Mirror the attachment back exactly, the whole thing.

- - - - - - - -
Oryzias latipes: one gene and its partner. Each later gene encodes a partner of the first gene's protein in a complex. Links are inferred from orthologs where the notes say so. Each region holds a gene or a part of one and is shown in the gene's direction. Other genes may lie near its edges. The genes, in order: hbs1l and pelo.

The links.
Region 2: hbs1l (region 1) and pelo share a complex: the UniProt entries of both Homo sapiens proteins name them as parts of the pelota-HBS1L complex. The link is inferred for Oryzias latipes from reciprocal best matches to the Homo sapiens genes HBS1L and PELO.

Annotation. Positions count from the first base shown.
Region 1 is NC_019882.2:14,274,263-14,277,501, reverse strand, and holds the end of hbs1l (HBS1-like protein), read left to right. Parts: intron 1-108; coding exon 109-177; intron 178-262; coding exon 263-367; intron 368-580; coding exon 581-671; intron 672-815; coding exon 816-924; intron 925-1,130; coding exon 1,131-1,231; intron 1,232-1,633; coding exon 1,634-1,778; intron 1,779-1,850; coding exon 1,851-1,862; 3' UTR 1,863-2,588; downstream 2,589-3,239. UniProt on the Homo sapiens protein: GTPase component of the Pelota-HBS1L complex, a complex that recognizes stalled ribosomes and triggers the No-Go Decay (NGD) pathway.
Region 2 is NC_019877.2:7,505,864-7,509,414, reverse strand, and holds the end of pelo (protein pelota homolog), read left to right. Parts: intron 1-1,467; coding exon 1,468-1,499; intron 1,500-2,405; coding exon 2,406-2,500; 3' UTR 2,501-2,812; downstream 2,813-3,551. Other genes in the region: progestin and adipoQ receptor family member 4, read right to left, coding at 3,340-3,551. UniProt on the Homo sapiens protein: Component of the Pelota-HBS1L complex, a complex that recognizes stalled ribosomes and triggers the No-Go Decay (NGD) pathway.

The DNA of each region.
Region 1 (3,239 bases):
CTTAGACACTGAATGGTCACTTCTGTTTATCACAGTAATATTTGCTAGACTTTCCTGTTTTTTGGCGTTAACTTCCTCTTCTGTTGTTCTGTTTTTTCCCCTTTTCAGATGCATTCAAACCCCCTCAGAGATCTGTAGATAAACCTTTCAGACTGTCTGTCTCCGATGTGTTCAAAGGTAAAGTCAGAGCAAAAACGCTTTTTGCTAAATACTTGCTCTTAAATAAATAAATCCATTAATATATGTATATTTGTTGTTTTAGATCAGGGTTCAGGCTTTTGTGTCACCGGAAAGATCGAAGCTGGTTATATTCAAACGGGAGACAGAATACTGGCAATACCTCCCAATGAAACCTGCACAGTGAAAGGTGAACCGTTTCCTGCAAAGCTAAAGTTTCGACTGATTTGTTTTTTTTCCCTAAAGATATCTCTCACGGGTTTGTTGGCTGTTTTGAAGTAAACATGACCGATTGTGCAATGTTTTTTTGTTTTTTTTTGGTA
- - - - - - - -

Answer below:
Oryzias latipes: one gene and its partner. Each later gene encodes a partner of the first gene's protein in a complex. Links are inferred from orthologs where the notes say so. Each region holds a gene or a part of one and is shown in the gene's direction. Other genes may lie near its edges. The genes, in order: hbs1l and pelo.

The links.
Region 2: hbs1l (region 1) and pelo share a complex: the UniProt entries of both Homo sapiens proteins name them as parts of the pelota-HBS1L complex. The link is inferred for Oryzias latipes from reciprocal best matches to the Homo sapiens genes HBS1L and PELO.

Annotation. Positions count from the first base shown.
Region 1 is NC_019882.2:14,274,263-14,277,501, reverse strand, and holds the end of hbs1l (HBS1-like protein), read left to right. Parts: intron 1-108; coding exon 109-177; intron 178-262; coding exon 263-367; intron 368-580; coding exon 581-671; intron 672-815; coding exon 816-924; intron 925-1,130; coding exon 1,131-1,231; intron 1,232-1,633; coding exon 1,634-1,778; intron 1,779-1,850; coding exon 1,851-1,862; 3' UTR 1,863-2,588; downstream 2,589-3,239. UniProt on the Homo sapiens protein: GTPase component of the Pelota-HBS1L complex, a complex that recognizes stalled ribosomes and triggers the No-Go Decay (NGD) pathway.
Region 2 is NC_019877.2:7,505,864-7,509,414, reverse strand, and holds the end of pelo (protein pelota homolog), read left to right. Parts: intron 1-1,467; coding exon 1,468-1,499; intron 1,500-2,405; coding exon 2,406-2,500; 3' UTR 2,501-2,812; downstream 2,813-3,551. Other genes in the region: progestin and adipoQ receptor family member 4, read right to left, coding at 3,340-3,551. UniProt on the Homo sapiens protein: Component of the Pelota-HBS1L complex, a complex that recognizes stalled ribosomes and triggers the No-Go Decay (NGD) pathway.

The DNA of each region.
Region 1 (3,239 bases):
CTTAGACACTGAATGGTCACTTCTGTTTATCACAGTAATATTTGCTAGACTTTCCTGTTTTTTGGCGTTAACTTCCTCTTCTGTTGTTCTGTTTTTTCCCCTTTTCAGATGCATTCAAACCCCCTCAGAGATCTGTAGATAAACCTTTCAGACTGTCTGTCTCCGATGTGTTCAAAGGTAAAGTCAGAGCAAAAACGCTTTTTGCTAAATACTTGCTCTTAAATAAATAAATCCATTAATATATGTATATTTGTTGTTTTAGATCAGGGTTCAGGCTTTTGTGTCACCGGAAAGATCGAAGCTGGTTATATTCAAACGGGAGACAGAATACTGGCAATACCTCCCAATGAAACCTGCACAGTGAAAGGTGAACCGTTTCCTGCAAAGCTAAAGTTTCGACTGATTTGTTTTTTTTCCCTAAAGATATCTCTCACGGGTTTGTTGGCTGTTTTGAAGTAAACATGACCGATTGTGCAATGTTTTTTTGTTTTTTTTTGGTA